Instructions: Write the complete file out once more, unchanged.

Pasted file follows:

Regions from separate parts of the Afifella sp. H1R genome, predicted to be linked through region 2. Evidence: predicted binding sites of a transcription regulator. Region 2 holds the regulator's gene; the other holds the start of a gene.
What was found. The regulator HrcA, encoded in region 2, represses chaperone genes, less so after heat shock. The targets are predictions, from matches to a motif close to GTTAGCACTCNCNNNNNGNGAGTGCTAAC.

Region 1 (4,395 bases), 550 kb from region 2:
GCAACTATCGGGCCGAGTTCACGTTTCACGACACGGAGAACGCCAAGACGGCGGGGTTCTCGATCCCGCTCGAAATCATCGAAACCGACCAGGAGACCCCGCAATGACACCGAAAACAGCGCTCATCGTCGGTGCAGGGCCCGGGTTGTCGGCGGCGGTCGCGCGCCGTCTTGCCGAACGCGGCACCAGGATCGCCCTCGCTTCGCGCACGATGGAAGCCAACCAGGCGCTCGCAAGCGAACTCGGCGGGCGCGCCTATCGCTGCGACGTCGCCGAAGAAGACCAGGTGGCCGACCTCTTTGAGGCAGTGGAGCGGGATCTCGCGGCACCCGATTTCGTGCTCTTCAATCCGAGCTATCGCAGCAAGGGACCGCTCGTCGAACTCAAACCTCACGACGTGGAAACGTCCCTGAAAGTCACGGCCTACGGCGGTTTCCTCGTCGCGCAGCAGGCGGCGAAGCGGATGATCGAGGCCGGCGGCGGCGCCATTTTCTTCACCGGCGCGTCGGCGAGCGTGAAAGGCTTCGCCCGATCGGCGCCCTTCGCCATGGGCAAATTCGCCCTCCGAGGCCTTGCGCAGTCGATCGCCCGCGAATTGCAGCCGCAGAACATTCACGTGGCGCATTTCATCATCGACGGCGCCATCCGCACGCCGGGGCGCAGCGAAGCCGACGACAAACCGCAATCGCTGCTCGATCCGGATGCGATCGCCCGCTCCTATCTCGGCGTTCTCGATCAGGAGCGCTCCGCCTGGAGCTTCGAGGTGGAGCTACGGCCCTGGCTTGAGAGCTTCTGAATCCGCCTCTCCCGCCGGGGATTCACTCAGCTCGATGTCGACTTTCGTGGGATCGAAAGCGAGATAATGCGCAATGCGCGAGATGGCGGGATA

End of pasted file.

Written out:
Regions from separate parts of the Afifella sp. H1R genome, predicted to be linked through region 2. Evidence: predicted binding sites of a transcription regulator. Region 2 holds the regulator's gene; the other holds the start of a gene.
What was found. The regulator HrcA, encoded in region 2, represses chaperone genes, less so after heat shock. The targets are predictions, from matches to a motif close to GTTAGCACTCNCNNNNNGNGAGTGCTAAC.

Region 1 (4,395 bases), 550 kb from region 2:
GCAACTATCGGGCCGAGTTCACGTTTCACGACACGGAGAACGCCAAGACGGCGGGGTTCTCGATCCCGCTCGAAATCATCGAAACCGACCAGGAGACCCCGCAATGACACCGAAAACAGCGCTCATCGTCGGTGCAGGGCCCGGGTTGTCGGCGGCGGTCGCGCGCCGTCTTGCCGAACGCGGCACCAGGATCGCCCTCGCTTCGCGCACGATGGAAGCCAACCAGGCGCTCGCAAGCGAACTCGGCGGGCGCGCCTATCGCTGCGACGTCGCCGAAGAAGACCAGGTGGCCGACCTCTTTGAGGCAGTGGAGCGGGATCTCGCGGCACCCGATTTCGTGCTCTTCAATCCGAGCTATCGCAGCAAGGGACCGCTCGTCGAACTCAAACCTCACGACGTGGAAACGTCCCTGAAAGTCACGGCCTACGGCGGTTTCCTCGTCGCGCAGCAGGCGGCGAAGCGGATGATCGAGGCCGGCGGCGGCGCCATTTTCTTCACCGGCGCGTCGGCGAGCGTGAAAGGCTTCGCCCGATCGGCGCCCTTCGCCATGGGCAAATTCGCCCTCCGAGGCCTTGCGCAGTCGATCGCCCGCGAATTGCAGCCGCAGAACATTCACGTGGCGCATTTCATCATCGACGGCGCCATCCGCACGCCGGGGCGCAGCGAAGCCGACGACAAACCGCAATCGCTGCTCGATCCGGATGCGATCGCCCGCTCCTATCTCGGCGTTCTCGATCAGGAGCGCTCCGCCTGGAGCTTCGAGGTGGAGCTACGGCCCTGGCTTGAGAGCTTCTGAATCCGCCTCTCCCGCCGGGGATTCACTCAGCTCGATGTCGACTTTCGTGGGATCGAAAGCGAGATAATGCGCAATGCGCGAGATGGCGGGATA